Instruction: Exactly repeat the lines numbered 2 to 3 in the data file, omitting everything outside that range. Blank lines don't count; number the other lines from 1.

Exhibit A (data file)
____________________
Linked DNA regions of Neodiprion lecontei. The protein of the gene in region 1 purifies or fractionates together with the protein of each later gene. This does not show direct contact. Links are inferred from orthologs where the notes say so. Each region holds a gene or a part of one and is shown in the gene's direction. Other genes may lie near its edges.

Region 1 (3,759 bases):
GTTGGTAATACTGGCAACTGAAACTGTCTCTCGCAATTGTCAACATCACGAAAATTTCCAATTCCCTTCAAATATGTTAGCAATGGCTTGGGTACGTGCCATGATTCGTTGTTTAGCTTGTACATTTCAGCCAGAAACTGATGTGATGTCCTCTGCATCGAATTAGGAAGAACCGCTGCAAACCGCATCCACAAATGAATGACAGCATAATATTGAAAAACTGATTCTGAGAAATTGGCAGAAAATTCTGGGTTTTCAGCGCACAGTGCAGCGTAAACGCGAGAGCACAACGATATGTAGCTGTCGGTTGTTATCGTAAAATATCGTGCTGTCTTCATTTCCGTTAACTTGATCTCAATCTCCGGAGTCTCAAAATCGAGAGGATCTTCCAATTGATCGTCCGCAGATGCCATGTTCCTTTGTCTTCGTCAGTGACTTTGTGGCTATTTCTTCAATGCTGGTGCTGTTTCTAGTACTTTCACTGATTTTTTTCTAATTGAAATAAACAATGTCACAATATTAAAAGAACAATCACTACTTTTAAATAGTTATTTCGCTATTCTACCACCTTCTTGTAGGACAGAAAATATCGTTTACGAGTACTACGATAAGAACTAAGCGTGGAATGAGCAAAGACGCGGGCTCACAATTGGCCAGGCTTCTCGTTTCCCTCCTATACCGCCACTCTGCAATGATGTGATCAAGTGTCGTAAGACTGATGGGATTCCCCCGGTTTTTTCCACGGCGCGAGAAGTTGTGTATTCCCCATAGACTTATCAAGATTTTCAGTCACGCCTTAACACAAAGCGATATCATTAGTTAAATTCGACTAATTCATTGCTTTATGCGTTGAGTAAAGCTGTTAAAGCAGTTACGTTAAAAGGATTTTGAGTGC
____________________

Region 1 (3,759 bases):
GTTGGTAATACTGGCAACTGAAACTGTCTCTCGCAATTGTCAACATCACGAAAATTTCCAATTCCCTTCAAATATGTTAGCAATGGCTTGGGTACGTGCCATGATTCGTTGTTTAGCTTGTACATTTCAGCCAGAAACTGATGTGATGTCCTCTGCATCGAATTAGGAAGAACCGCTGCAAACCGCATCCACAAATGAATGACAGCATAATATTGAAAAACTGATTCTGAGAAATTGGCAGAAAATTCTGGGTTTTCAGCGCACAGTGCAGCGTAAACGCGAGAGCACAACGATATGTAGCTGTCGGTTGTTATCGTAAAATATCGTGCTGTCTTCATTTCCGTTAACTTGATCTCAATCTCCGGAGTCTCAAAATCGAGAGGATCTTCCAATTGATCGTCCGCAGATGCCATGTTCCTTTGTCTTCGTCAGTGACTTTGTGGCTATTTCTTCAATGCTGGTGCTGTTTCTAGTACTTTCACTGATTTTTTTCTAATTGAAATAAACAATGTCACAATATTAAAAGAACAATCACTACTTTTAAATAGTTATTTCGCTATTCTACCACCTTCTTGTAGGACAGAAAATATCGTTTACGAGTACTACGATAAGAACTAAGCGTGGAATGAGCAAAGACGCGGGCTCACAATTGGCCAGGCTTCTCGTTTCCCTCCTATACCGCCACTCTGCAATGATGTGATCAAGTGTCGTAAGACTGATGGGATTCCCCCGGTTTTTTCCACGGCGCGAGAAGTTGTGTATTCCCCATAGACTTATCAAGATTTTCAGTCACGCCTTAACACAAAGCGATATCATTAGTTAAATTCGACTAATTCATTGCTTTATGCGTTGAGTAAAGCTGTTAAAGCAGTTACGTTAAAAGGATTTTGAGTGC